How to Get Rid of That Musty Smell in Your House Once and for All

published May 17, 2024
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ELMHURST, IL, USA - MARCH 18, 2019: A large, old dining room with a wood table and a chandelier hanging above while looking towards other rooms.
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Mustiness — that unique, stinky basement smell — can happen anywhere in your home. Instead of masking it with air purifiers or scented candles, take the time to find out what’s causing it and eliminate it once and for all.

Here’s how to get rid of the musty smell in a house.

What causes musty smells?

If you’ve ever been somewhere with high humidity and poor air circulation, you’ve likely encountered a musty smell. According to Bethayn Uribe, mitigation division supervisor at ASAP Restoration LLC, the smell is coming from one source: mold.

“Musty smells are only caused by mold and mildew,” she says. “Mildew smell is a specific odor that results from mold contamination and really nothing else. It also doesn’t matter if the musty smell is in a home, office, warehouse, or in a barn. This smell is singularly associated with mold contamination no matter where it is.”

What’s an easy way to find the source of the smell?

Use your senses of sight and scent to sniff out the smell in your home. Follow the scent as close as you can and locate the origin point. If you can’t pinpoint it, look around for water damage or mold or mildew growth.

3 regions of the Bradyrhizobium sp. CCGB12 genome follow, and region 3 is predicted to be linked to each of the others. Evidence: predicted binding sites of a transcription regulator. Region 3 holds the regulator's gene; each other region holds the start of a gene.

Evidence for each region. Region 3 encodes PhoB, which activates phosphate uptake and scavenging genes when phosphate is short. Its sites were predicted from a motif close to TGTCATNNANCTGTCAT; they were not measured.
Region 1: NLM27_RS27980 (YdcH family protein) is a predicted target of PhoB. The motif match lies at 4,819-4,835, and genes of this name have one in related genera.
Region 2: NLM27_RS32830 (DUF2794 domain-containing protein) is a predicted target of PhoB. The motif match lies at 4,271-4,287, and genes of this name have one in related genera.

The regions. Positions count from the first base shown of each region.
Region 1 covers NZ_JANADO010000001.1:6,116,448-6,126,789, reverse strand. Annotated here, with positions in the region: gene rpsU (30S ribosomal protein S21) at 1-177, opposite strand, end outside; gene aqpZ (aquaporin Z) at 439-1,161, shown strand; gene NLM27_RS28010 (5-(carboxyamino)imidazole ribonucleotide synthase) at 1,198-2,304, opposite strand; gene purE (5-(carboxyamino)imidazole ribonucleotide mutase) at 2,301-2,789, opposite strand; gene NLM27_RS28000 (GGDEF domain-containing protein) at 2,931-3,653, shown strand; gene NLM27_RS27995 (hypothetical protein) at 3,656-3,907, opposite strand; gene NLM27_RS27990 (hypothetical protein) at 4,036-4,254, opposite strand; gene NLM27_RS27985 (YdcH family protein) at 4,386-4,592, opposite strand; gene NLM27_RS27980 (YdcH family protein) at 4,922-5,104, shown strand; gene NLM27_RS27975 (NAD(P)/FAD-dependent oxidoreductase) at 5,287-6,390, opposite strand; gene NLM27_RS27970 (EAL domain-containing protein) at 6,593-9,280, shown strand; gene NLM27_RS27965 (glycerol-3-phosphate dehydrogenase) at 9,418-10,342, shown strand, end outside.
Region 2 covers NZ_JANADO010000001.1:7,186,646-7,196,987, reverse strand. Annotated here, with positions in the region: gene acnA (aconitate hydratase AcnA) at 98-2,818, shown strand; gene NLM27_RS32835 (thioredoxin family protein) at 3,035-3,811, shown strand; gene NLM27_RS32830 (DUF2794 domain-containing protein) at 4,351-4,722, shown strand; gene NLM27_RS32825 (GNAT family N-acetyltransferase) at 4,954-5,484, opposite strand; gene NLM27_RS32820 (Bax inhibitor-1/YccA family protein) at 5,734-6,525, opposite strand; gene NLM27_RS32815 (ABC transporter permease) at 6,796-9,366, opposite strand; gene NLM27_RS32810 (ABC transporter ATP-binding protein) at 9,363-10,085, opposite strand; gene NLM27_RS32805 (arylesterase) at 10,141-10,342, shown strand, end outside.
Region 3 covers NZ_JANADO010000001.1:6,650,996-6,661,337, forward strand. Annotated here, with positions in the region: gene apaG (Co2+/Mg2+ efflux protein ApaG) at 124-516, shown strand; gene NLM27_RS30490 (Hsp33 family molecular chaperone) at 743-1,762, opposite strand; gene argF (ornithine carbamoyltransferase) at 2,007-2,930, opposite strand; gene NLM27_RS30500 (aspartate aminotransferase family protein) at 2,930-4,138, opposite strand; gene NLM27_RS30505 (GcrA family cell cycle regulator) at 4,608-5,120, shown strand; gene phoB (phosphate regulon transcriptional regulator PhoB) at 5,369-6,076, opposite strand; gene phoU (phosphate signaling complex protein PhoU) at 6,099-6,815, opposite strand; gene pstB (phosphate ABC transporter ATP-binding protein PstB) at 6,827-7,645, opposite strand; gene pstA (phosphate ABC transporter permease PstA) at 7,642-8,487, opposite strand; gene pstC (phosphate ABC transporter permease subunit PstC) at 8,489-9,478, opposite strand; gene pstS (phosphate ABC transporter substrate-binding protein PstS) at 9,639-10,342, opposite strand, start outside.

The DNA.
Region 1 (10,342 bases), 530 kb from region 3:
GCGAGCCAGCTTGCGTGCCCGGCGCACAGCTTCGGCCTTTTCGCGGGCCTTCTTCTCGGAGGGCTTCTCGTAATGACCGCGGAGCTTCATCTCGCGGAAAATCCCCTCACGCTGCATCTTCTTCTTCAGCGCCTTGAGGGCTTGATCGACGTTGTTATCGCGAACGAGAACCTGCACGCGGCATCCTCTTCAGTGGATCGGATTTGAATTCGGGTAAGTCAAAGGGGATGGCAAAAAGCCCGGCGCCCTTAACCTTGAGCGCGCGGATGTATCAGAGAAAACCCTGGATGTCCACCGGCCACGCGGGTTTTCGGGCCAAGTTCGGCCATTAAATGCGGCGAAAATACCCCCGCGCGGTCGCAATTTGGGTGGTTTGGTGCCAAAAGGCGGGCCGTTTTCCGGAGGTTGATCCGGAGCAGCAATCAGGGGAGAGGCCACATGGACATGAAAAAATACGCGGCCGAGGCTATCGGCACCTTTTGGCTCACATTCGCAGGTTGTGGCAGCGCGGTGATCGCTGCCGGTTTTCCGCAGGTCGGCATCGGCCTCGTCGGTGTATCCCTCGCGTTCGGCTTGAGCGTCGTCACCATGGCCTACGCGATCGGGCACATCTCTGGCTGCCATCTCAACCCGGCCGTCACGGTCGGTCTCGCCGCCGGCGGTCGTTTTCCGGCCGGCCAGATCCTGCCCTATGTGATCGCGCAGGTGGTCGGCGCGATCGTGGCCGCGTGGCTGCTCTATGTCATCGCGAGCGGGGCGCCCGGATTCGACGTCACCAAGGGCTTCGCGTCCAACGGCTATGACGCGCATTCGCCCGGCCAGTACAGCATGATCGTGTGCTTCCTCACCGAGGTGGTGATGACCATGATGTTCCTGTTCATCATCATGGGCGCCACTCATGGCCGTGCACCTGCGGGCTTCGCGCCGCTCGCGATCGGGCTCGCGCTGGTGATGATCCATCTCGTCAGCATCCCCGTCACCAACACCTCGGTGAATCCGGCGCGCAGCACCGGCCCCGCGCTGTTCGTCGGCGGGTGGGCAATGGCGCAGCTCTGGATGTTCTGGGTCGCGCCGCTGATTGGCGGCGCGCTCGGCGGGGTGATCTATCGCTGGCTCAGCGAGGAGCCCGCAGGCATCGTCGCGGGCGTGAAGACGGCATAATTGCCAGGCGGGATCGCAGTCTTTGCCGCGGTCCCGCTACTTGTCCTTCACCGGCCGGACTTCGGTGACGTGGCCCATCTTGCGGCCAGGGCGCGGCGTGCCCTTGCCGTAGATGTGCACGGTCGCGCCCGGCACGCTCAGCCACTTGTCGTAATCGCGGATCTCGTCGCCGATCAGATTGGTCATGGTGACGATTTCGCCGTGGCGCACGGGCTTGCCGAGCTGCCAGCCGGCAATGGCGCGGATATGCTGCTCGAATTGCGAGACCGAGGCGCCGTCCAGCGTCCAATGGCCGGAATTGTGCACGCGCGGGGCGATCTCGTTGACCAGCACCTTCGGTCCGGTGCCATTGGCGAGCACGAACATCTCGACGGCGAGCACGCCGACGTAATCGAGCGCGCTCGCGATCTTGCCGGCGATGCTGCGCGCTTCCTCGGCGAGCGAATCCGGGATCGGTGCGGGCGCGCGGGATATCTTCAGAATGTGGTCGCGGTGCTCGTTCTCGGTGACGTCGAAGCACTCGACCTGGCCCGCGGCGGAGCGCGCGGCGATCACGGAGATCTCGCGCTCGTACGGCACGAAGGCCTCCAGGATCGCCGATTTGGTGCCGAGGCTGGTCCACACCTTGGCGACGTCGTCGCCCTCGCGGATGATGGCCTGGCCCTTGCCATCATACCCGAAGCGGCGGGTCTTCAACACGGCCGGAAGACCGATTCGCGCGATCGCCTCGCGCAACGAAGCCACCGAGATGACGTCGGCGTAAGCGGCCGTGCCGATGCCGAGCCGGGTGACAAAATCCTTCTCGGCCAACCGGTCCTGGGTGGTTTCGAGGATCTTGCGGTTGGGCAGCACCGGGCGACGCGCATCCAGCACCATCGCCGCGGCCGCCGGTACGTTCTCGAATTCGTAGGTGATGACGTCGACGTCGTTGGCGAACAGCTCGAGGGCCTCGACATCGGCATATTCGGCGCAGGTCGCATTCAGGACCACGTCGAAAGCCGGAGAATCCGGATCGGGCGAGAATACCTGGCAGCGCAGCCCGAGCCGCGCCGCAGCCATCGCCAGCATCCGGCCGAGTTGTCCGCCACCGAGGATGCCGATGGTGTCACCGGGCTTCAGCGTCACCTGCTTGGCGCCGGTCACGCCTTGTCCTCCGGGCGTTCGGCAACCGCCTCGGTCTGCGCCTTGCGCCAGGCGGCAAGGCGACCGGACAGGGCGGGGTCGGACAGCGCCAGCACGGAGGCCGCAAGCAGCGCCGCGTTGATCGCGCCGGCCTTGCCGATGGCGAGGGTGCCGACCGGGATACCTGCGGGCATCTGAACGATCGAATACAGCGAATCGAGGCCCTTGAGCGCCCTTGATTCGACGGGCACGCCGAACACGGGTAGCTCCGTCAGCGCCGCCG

“Rooms with poor ventilation and high humidity are typically the areas where musty smells accumulate,” says Kelly Russum, the owner of KC’s Plumbing & Air Conditioner. “It could be your basement, laundry room, or bathroom. Check these rooms in your home thoroughly, paying special attention to dark corners, behind furniture, and under sinks where moisture can easily build up.”

If you still can’t find any outward signs of the mustiness, Uribe says it’s time to start testing the air quality and surfaces. You can find kits at your local hardware store, but calling a professional is the best way to get advanced-level testing done.

How do you get rid of the smell?

Getting rid of the musty smell in your home requires immediately disposing of whatever is causing the problem. Remove any wet wood, musty fabric, or any other wet or musty porous surface that you find. If the material is part of your house structurally, sand back the surface until you reach a part that isn’t wet or musty, then spray it with antimicrobial spray.

“The only way to get rid of this smell is to get rid of the materials that are harboring the mold and mildew infestation to begin with,” Uribe says. “Even if you kill the surface of these contaminations, the depths will regrow from the darkness and bring the same odor right back.”

Wash fabrics with vinegar to see if the smell goes away. If not, you should think about throwing them out.

How do you prevent musty smells from returning?

The best way to prevent musty smells from returning is to prevent moisture buildup and water damage, Uribe and Russum say. Fix any plumbing leaks and remove any sources of standing water. 

“Some plumbing leaks are not easy to detect, so pay attention to unusual increases in your water bill, damp spots on floors or walls, and the sound of running water when all taps are closed,” Russum says. “These are the sure signs of hidden plumbing leaks.”

You should also properly ventilate your home, which Russum says you can do by opening all the windows in your home for 15 minutes to a half-hour every day, and anytime after you take a shower or cook. Use a ceiling fan to push air around, and keep the interior doors of your home open. You can also get a dehumidifier and keep the humidity level around 40%.